Mild-mannered and slightly stiff in bearing and walk, you sense a very different style of leader from his predecessor.
Years of daily work-outs and strenuous judo bouts, plus eight years of being Russia's top man had given Vladimir Putin - a leader presiding over an economic and security renaissance - the cocky swagger of a victorious sportsman.
Mr Medvedev's self-confidence is more composed.
His English comprehension is good - he clearly didn't need the interpreter who translated my questions for him.
He gazed inscrutably as he composed his responses and answered calmly and methodically, betraying his lawyer's training.
No impassioned rhetorical flourishes, embellished with earthy language, as Mr Putin was prone to.
It is hard to imagine Mr Medvedev letting loose with such colourful language that the Russian translators would feel obliged to edit out choice phrases.
In the end, though, it was hard to gauge whether he wanted to reassure the West or increase its sense of foreboding.
The recognition of South Ossetia and Abkhazia, he said, had been forced on Russia because the violence at the beginning of August had changed everything.
He blamed what he called the Georgian regime's attempted "genocide" of innocent Ossetians (never mind that the officially-declared death toll has dropped from thousands to a few hundred), which he claimed meant Georgia ought to forfeit its right to control the territory.
He denied that declaring the two enclaves independent in any way breached the spirit of the ceasefire document he had signed with French President Nicolas Sarkozy (which had identified as its sixth step international discussion on their future security and stability).
And he insisted that the presence of Russian troops deep inside Georgia's territory, including around the port of Poti - nowhere near any buffer zone - was also allowed under the terms of the ceasefire.
This was the only way, he claimed, that Russia could fulfil its peacekeeping role of guaranteeing security, to make sure that Georgia could not re-arm and start fighting again.
"Our aim is to suffocate aggression," he said.
What came over was not reassurance, but a warning that Russia will not be deflected from its aim, and that other nations in the region should watch out before invoking Russia's wrath, as it had the power and the political will to take action.
Asked why Russia was acting so unilaterally, Mr Medvedev said that of course Russia would protect its own interests, especially when they coincided with the security of Russian citizens.
I asked him whether, if it was his duty to protect Russian citizens, other republics with sizeable Russian-speaking populations like Ukraine, Moldova or the Baltic states could possibly expect similar treatment.
Many South Ossetians feel closer to Russia than Georgia
He would only say that Russia had the right to self defence, and he as president had to guarantee the safety of Russian citizens.
Asked if he thought there could be another Cold War, he answered that Russia did not want a return to a confrontation in which no-one would be the winner.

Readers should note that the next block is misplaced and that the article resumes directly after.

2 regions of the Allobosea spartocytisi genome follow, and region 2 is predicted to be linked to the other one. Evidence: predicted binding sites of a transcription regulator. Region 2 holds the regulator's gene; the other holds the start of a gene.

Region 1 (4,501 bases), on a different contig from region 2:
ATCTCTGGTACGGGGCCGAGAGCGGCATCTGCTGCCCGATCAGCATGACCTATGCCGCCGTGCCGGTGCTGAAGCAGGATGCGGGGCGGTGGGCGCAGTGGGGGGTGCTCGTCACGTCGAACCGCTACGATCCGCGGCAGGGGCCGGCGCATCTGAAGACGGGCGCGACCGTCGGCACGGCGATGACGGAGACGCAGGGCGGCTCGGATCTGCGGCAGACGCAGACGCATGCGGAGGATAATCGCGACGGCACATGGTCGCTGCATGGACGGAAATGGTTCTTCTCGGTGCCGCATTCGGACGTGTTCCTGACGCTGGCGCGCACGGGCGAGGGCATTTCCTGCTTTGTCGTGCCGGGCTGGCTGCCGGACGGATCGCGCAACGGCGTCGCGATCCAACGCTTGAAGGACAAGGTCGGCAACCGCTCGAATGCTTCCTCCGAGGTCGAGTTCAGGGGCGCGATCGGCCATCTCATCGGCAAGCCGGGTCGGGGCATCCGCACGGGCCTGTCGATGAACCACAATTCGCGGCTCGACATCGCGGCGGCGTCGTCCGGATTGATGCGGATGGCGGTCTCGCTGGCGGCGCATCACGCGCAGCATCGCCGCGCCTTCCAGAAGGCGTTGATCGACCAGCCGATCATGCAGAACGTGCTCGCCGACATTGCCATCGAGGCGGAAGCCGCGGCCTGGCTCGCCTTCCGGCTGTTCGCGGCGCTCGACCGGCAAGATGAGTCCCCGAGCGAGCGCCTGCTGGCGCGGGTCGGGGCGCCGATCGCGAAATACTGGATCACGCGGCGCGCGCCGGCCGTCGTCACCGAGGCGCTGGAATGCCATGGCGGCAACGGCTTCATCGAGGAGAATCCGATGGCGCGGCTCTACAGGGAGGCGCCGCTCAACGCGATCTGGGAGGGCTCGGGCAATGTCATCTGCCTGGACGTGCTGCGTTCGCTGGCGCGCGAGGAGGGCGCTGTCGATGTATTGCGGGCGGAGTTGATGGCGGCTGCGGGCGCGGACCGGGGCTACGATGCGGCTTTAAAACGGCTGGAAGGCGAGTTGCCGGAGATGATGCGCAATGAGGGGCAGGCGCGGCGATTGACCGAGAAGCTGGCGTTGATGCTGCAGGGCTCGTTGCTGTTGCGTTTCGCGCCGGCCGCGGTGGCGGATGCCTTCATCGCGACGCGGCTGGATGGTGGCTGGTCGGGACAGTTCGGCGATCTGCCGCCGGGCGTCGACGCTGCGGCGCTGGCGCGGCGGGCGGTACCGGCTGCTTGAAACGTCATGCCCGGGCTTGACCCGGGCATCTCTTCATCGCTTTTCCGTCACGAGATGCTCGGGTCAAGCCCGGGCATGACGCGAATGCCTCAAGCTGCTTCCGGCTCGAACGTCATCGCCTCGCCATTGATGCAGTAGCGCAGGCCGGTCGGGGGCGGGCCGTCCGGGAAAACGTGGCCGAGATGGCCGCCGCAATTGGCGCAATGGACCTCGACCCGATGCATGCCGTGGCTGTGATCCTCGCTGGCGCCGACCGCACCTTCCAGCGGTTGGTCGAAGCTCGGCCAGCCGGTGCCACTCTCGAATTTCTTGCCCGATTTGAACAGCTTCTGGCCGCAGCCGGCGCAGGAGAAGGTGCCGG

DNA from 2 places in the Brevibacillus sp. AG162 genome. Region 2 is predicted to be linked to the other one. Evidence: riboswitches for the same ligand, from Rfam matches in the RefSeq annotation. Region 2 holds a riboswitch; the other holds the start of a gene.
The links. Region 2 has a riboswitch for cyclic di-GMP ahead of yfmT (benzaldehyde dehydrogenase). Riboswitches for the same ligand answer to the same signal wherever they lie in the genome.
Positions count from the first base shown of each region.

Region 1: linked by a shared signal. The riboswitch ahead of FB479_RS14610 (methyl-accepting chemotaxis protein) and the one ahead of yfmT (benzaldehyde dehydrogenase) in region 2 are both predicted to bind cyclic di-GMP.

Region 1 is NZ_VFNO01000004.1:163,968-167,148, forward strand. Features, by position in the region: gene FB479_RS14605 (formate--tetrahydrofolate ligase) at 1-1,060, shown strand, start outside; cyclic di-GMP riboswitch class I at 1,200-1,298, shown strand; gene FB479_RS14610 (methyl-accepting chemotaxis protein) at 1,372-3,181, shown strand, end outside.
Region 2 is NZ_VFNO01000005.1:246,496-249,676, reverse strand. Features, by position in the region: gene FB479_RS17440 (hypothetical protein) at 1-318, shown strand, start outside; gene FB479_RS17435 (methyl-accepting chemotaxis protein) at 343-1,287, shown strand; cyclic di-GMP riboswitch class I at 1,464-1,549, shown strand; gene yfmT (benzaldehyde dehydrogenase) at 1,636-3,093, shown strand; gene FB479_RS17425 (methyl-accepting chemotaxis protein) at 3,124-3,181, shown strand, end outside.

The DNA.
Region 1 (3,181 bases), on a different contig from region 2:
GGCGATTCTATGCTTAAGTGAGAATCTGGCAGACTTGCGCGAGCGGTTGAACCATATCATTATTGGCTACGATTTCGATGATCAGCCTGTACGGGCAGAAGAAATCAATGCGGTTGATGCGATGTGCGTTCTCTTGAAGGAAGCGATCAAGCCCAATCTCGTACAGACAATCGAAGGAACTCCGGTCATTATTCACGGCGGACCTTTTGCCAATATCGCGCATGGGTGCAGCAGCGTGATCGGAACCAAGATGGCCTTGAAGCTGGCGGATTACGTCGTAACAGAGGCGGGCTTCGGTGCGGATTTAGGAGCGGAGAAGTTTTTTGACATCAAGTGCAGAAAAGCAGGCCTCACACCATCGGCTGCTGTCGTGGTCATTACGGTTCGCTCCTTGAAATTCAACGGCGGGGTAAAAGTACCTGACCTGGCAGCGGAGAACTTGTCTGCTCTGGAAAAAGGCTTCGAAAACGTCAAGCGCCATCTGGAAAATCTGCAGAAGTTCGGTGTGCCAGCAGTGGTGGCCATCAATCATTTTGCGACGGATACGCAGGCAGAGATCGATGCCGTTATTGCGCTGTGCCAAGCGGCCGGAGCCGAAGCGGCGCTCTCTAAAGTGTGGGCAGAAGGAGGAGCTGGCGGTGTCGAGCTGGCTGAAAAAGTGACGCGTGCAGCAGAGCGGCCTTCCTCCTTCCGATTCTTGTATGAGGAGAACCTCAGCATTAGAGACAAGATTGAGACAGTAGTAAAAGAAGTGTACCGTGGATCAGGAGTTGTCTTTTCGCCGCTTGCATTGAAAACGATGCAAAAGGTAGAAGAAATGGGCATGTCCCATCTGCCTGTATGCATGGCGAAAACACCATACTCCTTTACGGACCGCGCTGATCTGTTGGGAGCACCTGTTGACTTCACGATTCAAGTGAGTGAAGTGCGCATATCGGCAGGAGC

He wanted pragmatic productive relations with Western partners based on mutual respect, he said.
"We don't want any Cold War... Whatever some statesmen say there are no winners in a Cold War - that's why we don't want any confrontation or any tensions," he told me.
But he did not rule out the Cold War option, or suggest any way to reduce the current mounting tensions.
It was hard not to conclude that although the Russian leadership is concerned at the lack of clear support for its actions internationally, it is also revelling in its newly-found fearsome image.
Others may talk about the appeal of soft power and getting people to want to join you of their own accord.
But the hard power of flexing military muscles in Georgia has suited Russia just fine, it seems.
If the world is intimidated and dismayed, so much the better, Mr Medvedev appears to be suggesting.
This is a country, it seems, that is in no mood to bow to diplomatic pressure from the US and Europe, even if at the same time it wants to retain some semblance that it is business-as-usual diplomatically, in order to continue to prosper and enjoy its own stability.
No wonder Mr Medvedev's fellow G8 leaders found him so difficult to read at their July summit in Japan - is he a partner or an opponent?
One of my final questions was to ask: who really runs Russia? Mr Medvedev sat up tall and a note of self-importance entered his voice.
"If any country allowed its military decisions to be taken by committee it would be disastrous," he said.
"And if you want to know who gave the order, let me tell you, there is only one commander-in-chief in Russia."
He was expecting the question. He enjoyed the answer.
But I was left with the impression that somewhere Mr Medvedev was going through the motions - he didn't really believe he is yet Number One in Russia.
And it seemed that behind the scenes, Vladimir Putin, even if he has taken a backseat role on Georgia in recent days, nonetheless keeps his hand on the tiller.
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